Malta’s status as a regional hub for online casino and iGaming operators is seldom disputed. A bold approach to regulation some 20-odd years ago and a robust legislative framework has led to a situation where around 10 per cent of all online gaming operators use the island as its base of operations.
Continuing the trend of taking an innovative approach towards regulation and reacting to global betting regulatory changes which have threatened the competitiveness of the Malta Gaming Authority licence, Maltese lawmakers have now approved Gaming Amendment Bill (Bill 55) which is designed to provide unprecedented legal protection to locally licensed iGaming operators.
The legal amendment essentially protects Malta Gaming Authority (MGA) licence holders from enforcement action that stem from foreign judgements and foreign regulatory authorities in specific circumstances. It allows the Maltese courts to refuse recognition and enforcement of such enforcement notices related to the online gaming sector.
The final stages for Bill 55 were cleared in Malta’s Parliament in June, and the Bill was first tabled for discussion on 24th April.
The amendments prevent enforcement action from foreign judgements in the case when such action runs contrary to or undermines the provision of gaming services in Malta, and when activities by an operator subject to a foreign challenge relates to authorised activity lawful under the local Gaming Act.
The amendment is significant as Malta became a hub for remote gaming via the early adoption of a legislative framework that sees the local licence act as a point of supply. This enables licensees to operate cross-border from Malta, provided that a justifiable legal reason to provide their services to customers in such a jurisdiction exists, and always in compliance with the legal framework established by local licence conditions.
With Bill 55 now enshrined into law, the Maltese courts have grounds to refuse recognition of liability or enforcement actions from foreign gambling and betting gaming regulators. The Bill is deemed controversial by legal commentators who argue that it circumvents the EU’s rule of law.
As EU countries have moved to create their own licensing framework for betting and gambling operators, MGA licensed firms continue to serve clients in those countries under the Malta licence. In recent months, there has been legal action by Austrian and German gambling authorities against Malta-licensed online gaming companies which they say are offering online gaming services to their citizens illegally.
Malta has firmly stood its ground on this, arguing that the MGA licence allows businesses registered on the island to offer its services throughout the EU thanks to the fundamental principle of free movement of goods and services – irrespective of EU member states specific laws on gambling.
Austria, for example, does not agree, with the Austrian courts having submitted enforcement action to the Maltese courts in relation to penalties it argued 888 Holdings are liable to pay for infringing Casino Austria’s monopoly rights.
In a statement explaining the move, the Economy Ministry had said said:
Bill 55 “ensures that consumers choose to engage and play within a regulated market, which is subject to strict legal obligations aimed at protecting players and is overseen by a competent regulator that is empowered to take swift enforcement action in cases of non-compliance on the part of the licensee.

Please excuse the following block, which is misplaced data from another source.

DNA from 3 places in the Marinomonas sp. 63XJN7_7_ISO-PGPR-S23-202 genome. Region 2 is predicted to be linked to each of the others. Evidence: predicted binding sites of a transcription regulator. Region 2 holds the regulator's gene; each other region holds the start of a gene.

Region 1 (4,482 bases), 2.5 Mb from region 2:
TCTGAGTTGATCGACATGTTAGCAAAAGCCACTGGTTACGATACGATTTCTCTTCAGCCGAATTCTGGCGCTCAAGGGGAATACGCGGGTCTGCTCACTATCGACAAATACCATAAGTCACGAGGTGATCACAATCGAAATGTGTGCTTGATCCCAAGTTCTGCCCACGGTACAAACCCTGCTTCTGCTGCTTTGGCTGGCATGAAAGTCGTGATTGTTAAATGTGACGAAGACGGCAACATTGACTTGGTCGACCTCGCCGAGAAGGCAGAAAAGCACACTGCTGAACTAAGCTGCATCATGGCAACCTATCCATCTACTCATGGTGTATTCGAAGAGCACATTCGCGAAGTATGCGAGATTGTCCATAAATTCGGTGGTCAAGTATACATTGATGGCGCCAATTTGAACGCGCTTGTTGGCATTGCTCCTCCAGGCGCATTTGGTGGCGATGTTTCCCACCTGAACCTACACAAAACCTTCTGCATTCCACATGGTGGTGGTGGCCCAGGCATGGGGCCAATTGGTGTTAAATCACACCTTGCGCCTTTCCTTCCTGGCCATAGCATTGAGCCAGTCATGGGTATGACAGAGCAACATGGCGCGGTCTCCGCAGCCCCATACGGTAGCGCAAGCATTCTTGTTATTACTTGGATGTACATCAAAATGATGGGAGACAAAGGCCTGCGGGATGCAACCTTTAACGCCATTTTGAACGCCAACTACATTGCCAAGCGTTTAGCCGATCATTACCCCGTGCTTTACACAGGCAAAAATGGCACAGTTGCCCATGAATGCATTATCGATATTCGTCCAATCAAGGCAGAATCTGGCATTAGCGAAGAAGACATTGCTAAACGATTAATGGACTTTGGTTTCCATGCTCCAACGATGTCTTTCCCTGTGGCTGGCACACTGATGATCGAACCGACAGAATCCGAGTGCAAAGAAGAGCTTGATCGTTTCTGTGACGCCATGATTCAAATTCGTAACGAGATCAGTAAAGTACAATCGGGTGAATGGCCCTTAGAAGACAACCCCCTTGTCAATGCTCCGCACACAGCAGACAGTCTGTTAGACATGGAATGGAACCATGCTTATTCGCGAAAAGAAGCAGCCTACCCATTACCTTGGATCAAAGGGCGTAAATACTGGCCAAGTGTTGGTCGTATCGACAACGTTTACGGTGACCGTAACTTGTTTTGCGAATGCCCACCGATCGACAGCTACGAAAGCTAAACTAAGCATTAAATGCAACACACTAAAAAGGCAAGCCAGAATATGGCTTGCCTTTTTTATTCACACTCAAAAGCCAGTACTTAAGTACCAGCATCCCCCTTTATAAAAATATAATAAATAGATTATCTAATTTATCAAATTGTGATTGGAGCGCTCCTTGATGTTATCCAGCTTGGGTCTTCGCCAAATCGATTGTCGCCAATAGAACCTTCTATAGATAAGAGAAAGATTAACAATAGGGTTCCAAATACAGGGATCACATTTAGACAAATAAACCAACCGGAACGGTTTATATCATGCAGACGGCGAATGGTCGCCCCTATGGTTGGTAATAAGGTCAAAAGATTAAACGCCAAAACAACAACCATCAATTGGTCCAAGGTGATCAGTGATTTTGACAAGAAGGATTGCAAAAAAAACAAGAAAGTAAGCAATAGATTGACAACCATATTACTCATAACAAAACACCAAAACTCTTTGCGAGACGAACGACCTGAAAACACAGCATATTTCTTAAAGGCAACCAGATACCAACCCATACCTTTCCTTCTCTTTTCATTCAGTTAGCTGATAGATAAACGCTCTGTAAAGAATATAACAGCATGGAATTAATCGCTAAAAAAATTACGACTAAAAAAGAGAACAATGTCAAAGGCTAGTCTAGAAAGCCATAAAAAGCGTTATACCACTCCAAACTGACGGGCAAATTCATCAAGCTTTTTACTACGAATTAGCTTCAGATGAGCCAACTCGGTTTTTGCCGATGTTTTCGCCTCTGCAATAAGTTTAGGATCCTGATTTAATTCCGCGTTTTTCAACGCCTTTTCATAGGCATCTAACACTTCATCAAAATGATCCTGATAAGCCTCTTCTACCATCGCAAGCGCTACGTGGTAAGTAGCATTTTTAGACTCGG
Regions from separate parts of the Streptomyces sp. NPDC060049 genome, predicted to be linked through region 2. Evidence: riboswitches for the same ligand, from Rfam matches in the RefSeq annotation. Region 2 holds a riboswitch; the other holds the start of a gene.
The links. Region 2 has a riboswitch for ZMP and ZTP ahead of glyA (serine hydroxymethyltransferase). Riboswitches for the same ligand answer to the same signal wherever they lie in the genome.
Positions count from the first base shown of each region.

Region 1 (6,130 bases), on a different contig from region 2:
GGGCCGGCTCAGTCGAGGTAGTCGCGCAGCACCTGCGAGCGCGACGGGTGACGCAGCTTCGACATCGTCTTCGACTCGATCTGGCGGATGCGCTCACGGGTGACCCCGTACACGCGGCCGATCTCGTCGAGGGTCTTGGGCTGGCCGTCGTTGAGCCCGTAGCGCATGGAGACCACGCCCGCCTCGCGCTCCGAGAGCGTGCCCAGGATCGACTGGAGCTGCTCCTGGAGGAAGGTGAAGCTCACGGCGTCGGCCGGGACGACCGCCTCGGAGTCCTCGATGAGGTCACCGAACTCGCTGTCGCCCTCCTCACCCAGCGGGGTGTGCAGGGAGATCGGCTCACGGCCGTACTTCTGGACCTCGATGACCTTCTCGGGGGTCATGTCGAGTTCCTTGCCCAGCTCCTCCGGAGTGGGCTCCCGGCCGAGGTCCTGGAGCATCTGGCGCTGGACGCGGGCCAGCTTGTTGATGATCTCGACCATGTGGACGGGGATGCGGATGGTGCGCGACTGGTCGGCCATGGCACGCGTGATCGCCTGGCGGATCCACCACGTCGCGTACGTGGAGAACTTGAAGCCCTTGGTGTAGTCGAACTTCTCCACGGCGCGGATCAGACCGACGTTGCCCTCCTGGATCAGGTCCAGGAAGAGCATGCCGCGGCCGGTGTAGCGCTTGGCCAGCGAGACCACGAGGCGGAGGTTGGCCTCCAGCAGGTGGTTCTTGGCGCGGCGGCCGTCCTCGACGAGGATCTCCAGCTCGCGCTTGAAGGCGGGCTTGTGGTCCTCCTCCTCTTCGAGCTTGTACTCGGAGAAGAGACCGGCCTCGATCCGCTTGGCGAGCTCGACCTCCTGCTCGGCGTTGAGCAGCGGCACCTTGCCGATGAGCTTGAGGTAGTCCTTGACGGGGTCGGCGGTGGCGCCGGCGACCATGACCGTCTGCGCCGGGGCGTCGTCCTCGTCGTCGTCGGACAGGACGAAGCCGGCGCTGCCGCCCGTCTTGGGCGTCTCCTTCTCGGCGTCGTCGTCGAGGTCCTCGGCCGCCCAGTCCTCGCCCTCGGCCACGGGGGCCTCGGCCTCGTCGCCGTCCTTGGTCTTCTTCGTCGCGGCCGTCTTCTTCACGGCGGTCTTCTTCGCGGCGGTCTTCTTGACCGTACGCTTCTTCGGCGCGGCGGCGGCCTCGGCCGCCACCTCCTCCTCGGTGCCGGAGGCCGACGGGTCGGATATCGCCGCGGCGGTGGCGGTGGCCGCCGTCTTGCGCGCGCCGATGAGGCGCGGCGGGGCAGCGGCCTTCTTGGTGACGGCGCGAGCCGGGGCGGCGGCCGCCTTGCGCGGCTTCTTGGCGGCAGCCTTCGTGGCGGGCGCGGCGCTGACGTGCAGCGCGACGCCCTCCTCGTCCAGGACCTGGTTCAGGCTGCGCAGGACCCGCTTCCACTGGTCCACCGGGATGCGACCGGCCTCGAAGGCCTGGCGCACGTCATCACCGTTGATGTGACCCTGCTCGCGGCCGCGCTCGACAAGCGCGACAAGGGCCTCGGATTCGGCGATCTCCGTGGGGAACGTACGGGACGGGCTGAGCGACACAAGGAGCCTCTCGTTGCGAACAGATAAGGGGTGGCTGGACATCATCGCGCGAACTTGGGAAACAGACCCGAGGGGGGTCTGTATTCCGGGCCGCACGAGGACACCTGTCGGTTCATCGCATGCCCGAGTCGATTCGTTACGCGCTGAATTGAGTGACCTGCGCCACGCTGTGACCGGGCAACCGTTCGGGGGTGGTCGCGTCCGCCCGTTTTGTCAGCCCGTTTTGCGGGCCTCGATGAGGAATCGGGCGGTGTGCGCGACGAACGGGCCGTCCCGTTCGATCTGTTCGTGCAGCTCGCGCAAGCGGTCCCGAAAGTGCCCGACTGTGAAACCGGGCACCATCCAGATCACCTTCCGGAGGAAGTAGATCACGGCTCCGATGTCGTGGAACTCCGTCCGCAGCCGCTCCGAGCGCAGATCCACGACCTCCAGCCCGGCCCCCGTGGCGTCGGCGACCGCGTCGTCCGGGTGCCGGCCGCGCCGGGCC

“The scope of the amendments enacted into law is restricted, and the law does not preclude any action whatsoever from being taken against a licensee. The provisions shall only be applicable when the action – taken by an operator against a player, or a player against an operator – conflicts with or undermines the legality of the Maltese framework and is related to activity that is lawful in terms of the Gaming Act and the other regulatory instruments applicable to the Malta Gaming Authority’s licensees.
“Similarly, foreign judgments that fulfil the aforementioned criteria shall not be recognised and enforced in Malta, since the amendments are intended to clarify that such judgments are manifestly against the public policy of Malta.”
Under this latest legal amendment, Maltese courts are now legally empowered to reject the recognition and enforcement of action levelled against a locally licensed operator by a foreign regulator or foreign court in relation to the online betting sector.
This means that foreign regulators, in some instances, no longer have the weight of the Maltese courts to locally enforce proceedings against MGA regulated operators.
Online gaming operators’ interests are protected when enforcement actions directly threaten the provision of gaming services in Malta. It provides operators with much sought-after peace of mind in that as long as their activities comply with Malta’s Gambling Act, they are shielded from legal repercussions. While peace of mind may sound like an abstract concept, operators can function, plan, and ultimately grow with a greater sense of security.
While the country’s lawmakers argue that Bill 55 is supported by EU member states’ legal right to free movement of goods and services across the 27-member bloc, on the other side of the debate, pundits argue that it actually circumvents the EU’s rule of law. Critics say that Malta is removing an EU jurisdiction’s ability to provide legal remedy to specific situations happening in their country, while Malta contends that while such operators can provide their goods and services in Malta, they should be able to do so across the EU, in accordance with free movement principles.
Critics argue that Bill 55 allows for unlicensed operators to provide their services in violation of national laws.
Use of Bill 55 will undoubtedly lead to legal challenges before European courts.
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